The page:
Washington- Drugs prescribed to treat attention deficit hyperactivity disorder will include guides to alert patients and parents of the risks of mental and heart problems, including sudden death.
The Food and Drug Administration said Wednesday that it directed the manufacturers of Ritalin, Adderall, Strattera and all other ADHD drugs to develop the guides. In May 2006, the agency told manufacturers to revise the labels of the drugs to reflect concerns about the cardiovascular and psychiatric problems.
Draft versions of the guides posted on the FDA Web site include discussion of reports of increased blood pressure and heart rate in ADHD patients, as well as cases of sudden death in some who have heart problems and heart defects. In adult patients, the reported problems also include stroke and heart attack.
The alerts also cover psychiatric problems, such as hearing voices, unfounded suspicions and manic behavior, of which there is a slightly increased risk in patients who take the drugs, the FDA said. The guides also tell patients and their parents of precautions they can take to guard against the risks.
San Francisco -- A nice cup of the right kind of cocoa could hold the promise of promoting brain function as people age.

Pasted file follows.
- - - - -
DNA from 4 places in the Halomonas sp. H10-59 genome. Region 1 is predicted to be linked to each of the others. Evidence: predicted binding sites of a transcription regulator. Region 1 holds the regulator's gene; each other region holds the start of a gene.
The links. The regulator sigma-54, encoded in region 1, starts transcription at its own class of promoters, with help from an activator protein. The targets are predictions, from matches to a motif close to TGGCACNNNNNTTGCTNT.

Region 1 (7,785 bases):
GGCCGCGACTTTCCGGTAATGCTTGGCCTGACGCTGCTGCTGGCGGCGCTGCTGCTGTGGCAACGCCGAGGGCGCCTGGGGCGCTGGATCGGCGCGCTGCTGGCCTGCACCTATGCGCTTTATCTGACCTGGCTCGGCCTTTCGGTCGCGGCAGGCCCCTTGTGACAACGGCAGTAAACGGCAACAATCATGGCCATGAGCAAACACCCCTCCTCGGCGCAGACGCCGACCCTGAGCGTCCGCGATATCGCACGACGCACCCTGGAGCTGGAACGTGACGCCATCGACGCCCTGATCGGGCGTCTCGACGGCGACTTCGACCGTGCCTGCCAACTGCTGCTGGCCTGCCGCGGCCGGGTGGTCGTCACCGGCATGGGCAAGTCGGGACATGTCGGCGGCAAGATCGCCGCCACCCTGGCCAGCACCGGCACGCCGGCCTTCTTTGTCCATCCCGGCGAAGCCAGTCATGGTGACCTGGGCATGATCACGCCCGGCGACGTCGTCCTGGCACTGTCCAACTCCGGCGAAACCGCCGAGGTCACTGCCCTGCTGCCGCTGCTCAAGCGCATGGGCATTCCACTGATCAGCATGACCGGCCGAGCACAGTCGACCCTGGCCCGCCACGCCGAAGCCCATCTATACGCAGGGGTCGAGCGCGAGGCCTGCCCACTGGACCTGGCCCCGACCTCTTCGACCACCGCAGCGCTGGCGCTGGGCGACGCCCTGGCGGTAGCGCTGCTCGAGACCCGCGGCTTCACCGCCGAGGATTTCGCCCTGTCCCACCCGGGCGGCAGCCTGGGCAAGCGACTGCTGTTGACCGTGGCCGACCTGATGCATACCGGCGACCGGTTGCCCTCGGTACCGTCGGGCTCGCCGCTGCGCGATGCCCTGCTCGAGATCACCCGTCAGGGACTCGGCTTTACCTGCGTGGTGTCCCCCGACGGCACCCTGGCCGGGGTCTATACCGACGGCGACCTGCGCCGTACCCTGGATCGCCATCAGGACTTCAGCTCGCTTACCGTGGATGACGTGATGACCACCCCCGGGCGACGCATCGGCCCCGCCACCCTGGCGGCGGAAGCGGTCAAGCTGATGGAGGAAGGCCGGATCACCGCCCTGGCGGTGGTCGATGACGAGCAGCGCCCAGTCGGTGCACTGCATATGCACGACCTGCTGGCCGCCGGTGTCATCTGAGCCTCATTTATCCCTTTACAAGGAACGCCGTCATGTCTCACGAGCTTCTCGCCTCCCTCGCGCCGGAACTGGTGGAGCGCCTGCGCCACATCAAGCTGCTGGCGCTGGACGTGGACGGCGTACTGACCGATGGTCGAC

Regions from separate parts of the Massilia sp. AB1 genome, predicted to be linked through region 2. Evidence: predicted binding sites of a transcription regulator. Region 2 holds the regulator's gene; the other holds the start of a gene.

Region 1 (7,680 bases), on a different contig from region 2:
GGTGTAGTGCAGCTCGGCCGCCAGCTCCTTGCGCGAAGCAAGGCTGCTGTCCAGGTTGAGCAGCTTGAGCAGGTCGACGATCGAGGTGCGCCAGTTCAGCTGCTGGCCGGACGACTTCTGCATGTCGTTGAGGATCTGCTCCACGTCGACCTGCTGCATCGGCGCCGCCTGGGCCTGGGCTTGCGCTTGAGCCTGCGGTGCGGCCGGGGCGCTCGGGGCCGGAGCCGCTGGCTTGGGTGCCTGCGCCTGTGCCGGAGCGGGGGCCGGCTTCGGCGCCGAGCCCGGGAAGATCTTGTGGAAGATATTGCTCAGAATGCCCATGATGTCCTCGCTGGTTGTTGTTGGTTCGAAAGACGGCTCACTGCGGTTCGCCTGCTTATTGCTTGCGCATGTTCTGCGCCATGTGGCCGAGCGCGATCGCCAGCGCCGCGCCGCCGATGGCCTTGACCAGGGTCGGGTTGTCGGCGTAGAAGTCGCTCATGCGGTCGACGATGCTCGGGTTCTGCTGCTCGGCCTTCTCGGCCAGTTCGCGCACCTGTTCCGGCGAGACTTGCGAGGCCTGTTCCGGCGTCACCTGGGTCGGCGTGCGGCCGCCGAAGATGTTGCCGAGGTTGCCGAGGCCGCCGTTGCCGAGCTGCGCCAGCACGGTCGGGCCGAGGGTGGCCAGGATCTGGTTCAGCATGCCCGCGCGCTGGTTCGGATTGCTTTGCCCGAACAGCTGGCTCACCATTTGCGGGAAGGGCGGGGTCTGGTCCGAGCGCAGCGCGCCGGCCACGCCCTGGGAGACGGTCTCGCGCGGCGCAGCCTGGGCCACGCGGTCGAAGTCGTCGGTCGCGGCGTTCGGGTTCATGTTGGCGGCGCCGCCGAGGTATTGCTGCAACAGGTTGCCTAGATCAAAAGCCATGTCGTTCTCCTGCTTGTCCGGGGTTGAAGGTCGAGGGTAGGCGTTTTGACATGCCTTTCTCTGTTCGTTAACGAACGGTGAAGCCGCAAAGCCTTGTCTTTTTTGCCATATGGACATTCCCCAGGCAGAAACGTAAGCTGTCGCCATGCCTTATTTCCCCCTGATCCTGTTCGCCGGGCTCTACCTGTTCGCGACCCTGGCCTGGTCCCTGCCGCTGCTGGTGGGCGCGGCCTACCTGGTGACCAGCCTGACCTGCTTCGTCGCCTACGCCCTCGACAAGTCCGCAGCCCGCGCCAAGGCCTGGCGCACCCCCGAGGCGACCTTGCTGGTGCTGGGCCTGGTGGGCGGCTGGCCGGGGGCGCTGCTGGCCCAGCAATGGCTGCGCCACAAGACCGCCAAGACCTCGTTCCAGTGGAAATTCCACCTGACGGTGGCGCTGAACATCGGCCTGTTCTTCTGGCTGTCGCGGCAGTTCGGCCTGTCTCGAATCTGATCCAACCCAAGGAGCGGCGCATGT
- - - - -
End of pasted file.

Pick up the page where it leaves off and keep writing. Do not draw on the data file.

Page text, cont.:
In an increasingly aging world, medical researchers are seeing more cases of dementia and are looking for ways to make brains work better.
One potential source of help may be flavanols, an antioxidant found in cocoa beans that can increase blood flow to the brain, researchers said Sunday at the annual meeting of the American Association for the Advancement of Science.
Ian MacDonald of England's University of Nottingham reported on tests given to young women who were asked to do a complex task while their brains were being studied with magnetic resonance imaging.
Among the women given drinks of cocoa high in flavanols, there was a significant increase in blood flow to the brain compared with subjects who did not drink the cocoa, he said.
Wed, 21 Feb 2007 16:03 UTC
U.S. Billionaire Bill Gates and Canadian Prime Minister Stephen Harper announced Tuesday a joint plan to finance the testing of possible AIDS vaccines.
The plan, named Canadian HIV Vaccine Initiative, is to receive 111 million Canadian dollars (94.3 million U.S. dollars) from Ottawa and 28 million Canadian dollars (23.8 million U.S. dollars) from the Bill and Melinda Gates Foundation.